MedTech and Ethical Artificial Intelligence
The amalgamation of Medical Devices and SaMDs is going to have a major impact on the MedTech space. With advancing technologies delivering excellent results, Medical Device Manufacturers have now started increasing the use of Artificial Intelligence (AI).
AI has the potential to revolutionise various industries, but technological adaptation brings with it several controversies. Researchers and developers have raised concerns about the lack of an ethical framework for adaptation and implementation of AI as it poses a great threat to end-users and consumers.
These concerns may be especially relevant to medical device manufacturers, who increasingly use AI in new medical devices like smart monitors and health wearables. New standards and regulations on ethical AI may provide essential guidance for medical device manufacturers interested in leveraging AI.
Common Challenges with AI Applications:
Expanding usage of Artificial Intelligence poses various ethical challenges, and these include:
- Accountability – If AI makes mistakes, who (or what) would be accountable? How can these mistakes be prevented?
- Determination of Fault – If there is an industrial accident, will AI determine the fault and level of compensation for the affected workers?
- Ever developing problems - Amazon, for example, abandoned an experimental resume-scanning tool after it was discovered that the AI algorithm the company developed was devaluing women’s resumes. Facebook had to shut down their AI creation after it started speaking a language of its own
AI-powered healthcare systems have struggled with similar problems. A 2020 report in Scientific American noted that AI-powered diagnostic algorithms often performed worse when analysing health data from under-represented groups. The article referenced a report describing AIs intended to support doctors in reading chest X-rays that ended up performing worse when presented with an X-ray from “an underrepresented gender.”
SA also pointed to another article, “Machine Learning and Health Care Disparities in Dermatology,” which shared concerns about the potential consequences of skin cancer detection algorithms trained primarily on data from light-skinned individuals. Devices like smart health wearables have the potential to revolutionise healthcare—but if the algorithms they rely on are biased, they may be limited in their usefulness. The problem lies in the vast datasets that AI relies on.
AI algorithms typically perform worse when analysing new data from groups that were underrepresented in training data. In practice, this often means training will encode existing biases into a new algorithm. At the same time, the use of AI may give those biases an objective veneer, sometimes allowing them to slip through undetected.
These challenges will not stop and continue evolving, but they should not hinder the innovation process. The ecosystem needs to build and develop ethical practices and principles to navigate these hindrances.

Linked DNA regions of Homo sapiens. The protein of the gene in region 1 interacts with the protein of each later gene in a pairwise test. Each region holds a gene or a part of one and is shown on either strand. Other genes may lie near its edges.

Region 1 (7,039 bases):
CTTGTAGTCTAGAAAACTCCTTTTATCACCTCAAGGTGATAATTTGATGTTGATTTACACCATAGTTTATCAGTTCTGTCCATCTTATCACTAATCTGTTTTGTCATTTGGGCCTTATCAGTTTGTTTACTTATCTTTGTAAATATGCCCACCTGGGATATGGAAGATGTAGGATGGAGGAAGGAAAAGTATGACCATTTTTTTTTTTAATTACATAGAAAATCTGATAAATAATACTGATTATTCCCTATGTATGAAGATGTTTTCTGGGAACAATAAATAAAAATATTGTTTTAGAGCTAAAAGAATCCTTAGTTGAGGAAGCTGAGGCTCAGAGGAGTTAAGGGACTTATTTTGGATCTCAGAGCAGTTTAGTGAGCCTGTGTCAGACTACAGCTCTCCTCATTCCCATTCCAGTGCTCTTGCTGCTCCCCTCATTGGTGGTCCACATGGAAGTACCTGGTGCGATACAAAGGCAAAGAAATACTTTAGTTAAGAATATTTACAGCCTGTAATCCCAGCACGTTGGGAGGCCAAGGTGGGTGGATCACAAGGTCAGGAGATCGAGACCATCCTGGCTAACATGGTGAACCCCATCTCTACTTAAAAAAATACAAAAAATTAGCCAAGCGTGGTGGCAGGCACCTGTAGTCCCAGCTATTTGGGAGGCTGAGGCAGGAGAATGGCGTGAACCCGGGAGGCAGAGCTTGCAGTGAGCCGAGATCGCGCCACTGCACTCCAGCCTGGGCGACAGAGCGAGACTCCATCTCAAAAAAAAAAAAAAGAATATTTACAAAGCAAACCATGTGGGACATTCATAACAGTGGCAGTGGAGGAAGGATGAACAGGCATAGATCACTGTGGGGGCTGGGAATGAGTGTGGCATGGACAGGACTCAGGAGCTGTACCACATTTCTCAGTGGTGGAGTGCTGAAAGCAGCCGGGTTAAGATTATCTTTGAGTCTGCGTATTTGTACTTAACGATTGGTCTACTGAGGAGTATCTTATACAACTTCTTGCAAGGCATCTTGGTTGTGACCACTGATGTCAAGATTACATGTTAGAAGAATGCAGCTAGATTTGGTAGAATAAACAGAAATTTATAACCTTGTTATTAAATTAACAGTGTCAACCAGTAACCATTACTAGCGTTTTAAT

What can AI Ethical Standards Include?
There is no defined solution to any of the challenges posed by AI. Many organisations are pioneering and curating regulations and standards that can support other companies in developing ethical AI products.
Ethics on AI are still being developed, but we could witness tremendous progress as seen by Deloitte’s summary of some key trends. These developments serve as a starting point for device manufacturers to focus on creating safe AI integrated devices. The Institute of Electrical and Electronics Engineers (IEEE) launched The Ethics Certification Program for Autonomous and Intelligent Systems (ECPAIS) in 2018. The purpose of the program is to develop specifications and a certification framework for developers of AI systems who work to mitigate issues of transparency, accountability, and AI bias.
Ultimately, the organisation hopes ECPAIS certifications will assure end-users and individual consumers that certain AI products are safe. Their developers are taking active steps to manage the ethical challenges AI can pose. Bias in AI could require further elaboration on developer best practices and new guidelines.
Major AI organisations are already progressing towards understanding how bias in datasets translates to bias in AI algorithms.
This understanding has helped them to develop new frameworks for preventing discrimination in new AI algorithms. Google’s AI division has already published a set of recommendations for responsible AI use. IBM’s Fairness 360 framework offers a “comprehensive open-source toolkit of metrics” to help developers uncover unwanted bias in new AI algorithms.
In any case, better training and data-gathering methodologies will likely be necessary for medical device manufacturers to minimise bias in new healthcare algorithms.
The growing use of AI means businesses have started to consider how they will manage the ethical issues that AI algorithms can pose.
The development of new frameworks, guidelines, and standards can help businesses develop new AI systems and products.
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